One thing that's haunting me after watching the movie "Agora" is the title, What was the significance of this title?
It's from the Greek word "Agora", the meaning of which was
"gathering place" or "assembly".
Many sources discuss and confirm this, but I like Roger Ebert's description the best:
[Hypatia's] father Theon (Michael Lonsdale) was the curator of the Library of Alexandria, which had as its mission "collecting all the world's knowledge." Scholars traveled there from across the ancient world, doing research and donating manuscripts. It was destroyed by Christians in 391 A.D., and "Agora" takes place in the years surrounding that incalculable loss.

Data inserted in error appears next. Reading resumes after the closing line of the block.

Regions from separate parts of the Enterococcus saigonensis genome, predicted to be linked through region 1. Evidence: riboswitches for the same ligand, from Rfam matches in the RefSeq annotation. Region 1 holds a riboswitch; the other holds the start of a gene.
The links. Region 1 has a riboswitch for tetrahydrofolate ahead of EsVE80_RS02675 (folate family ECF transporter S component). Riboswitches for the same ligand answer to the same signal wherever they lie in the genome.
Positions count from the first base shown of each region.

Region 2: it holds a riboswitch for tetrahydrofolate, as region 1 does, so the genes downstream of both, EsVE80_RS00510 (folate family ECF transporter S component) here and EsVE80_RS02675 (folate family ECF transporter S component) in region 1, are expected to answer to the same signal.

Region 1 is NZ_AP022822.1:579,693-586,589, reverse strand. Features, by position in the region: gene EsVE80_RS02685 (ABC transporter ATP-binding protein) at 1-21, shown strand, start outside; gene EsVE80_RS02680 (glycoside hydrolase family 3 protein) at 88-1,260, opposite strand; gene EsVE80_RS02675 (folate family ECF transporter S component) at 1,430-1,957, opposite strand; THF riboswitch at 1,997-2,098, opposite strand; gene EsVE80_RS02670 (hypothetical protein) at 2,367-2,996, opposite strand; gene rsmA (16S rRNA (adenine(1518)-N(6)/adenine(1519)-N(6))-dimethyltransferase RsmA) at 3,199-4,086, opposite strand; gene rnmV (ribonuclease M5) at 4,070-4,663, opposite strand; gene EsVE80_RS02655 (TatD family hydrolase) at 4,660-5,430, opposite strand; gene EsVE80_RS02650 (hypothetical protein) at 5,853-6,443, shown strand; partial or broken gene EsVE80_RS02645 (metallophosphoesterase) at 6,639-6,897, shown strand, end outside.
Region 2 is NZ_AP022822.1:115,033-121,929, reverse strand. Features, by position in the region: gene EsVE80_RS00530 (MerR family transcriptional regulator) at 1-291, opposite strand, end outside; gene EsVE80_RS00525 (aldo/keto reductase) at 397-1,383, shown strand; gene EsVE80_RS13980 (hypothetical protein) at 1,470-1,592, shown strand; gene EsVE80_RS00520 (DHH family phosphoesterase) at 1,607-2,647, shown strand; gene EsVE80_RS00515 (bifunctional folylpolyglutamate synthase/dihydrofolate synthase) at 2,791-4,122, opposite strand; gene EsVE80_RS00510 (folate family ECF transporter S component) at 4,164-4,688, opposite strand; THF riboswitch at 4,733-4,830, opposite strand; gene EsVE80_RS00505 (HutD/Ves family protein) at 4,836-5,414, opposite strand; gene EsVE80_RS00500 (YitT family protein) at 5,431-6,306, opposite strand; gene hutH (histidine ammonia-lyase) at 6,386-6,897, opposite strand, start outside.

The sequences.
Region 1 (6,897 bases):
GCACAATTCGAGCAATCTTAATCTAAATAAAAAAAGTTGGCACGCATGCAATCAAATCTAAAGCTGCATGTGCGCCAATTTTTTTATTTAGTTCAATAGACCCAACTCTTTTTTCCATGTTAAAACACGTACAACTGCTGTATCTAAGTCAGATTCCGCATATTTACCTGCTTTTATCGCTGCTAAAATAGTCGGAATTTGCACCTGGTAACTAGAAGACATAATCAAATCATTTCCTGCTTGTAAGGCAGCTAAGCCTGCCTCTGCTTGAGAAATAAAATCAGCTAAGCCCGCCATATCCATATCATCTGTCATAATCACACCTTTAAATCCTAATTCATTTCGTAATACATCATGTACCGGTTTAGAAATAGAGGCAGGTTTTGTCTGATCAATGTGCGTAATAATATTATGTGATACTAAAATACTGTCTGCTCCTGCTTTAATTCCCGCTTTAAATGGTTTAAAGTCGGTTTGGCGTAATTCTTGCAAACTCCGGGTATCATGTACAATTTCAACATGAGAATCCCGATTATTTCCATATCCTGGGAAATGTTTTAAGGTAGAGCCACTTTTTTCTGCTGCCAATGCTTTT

The film's title refers to a name for the public assembly places in ancient Greek city-states. The library was such an agora, and we see Hypatia teaching a class of young men who listen to her with open admiration.
The title of the film takes its name from the agora, a gathering place in ancient Greece, similar to the Roman forum.
This was explicitly confirmed in a huffpo interview with the film's lead actress; Rachel Weisz
W&H: The film was huge in Spain. A blockbuster. Can you explain the word Agora?
RW: It’s an ancient Greek word that means market place. It’s a place where people met. And I guess the premise of the film, or the conceit of the title is, the earth is an Agora. It’s a meeting place for humans who don’t get along.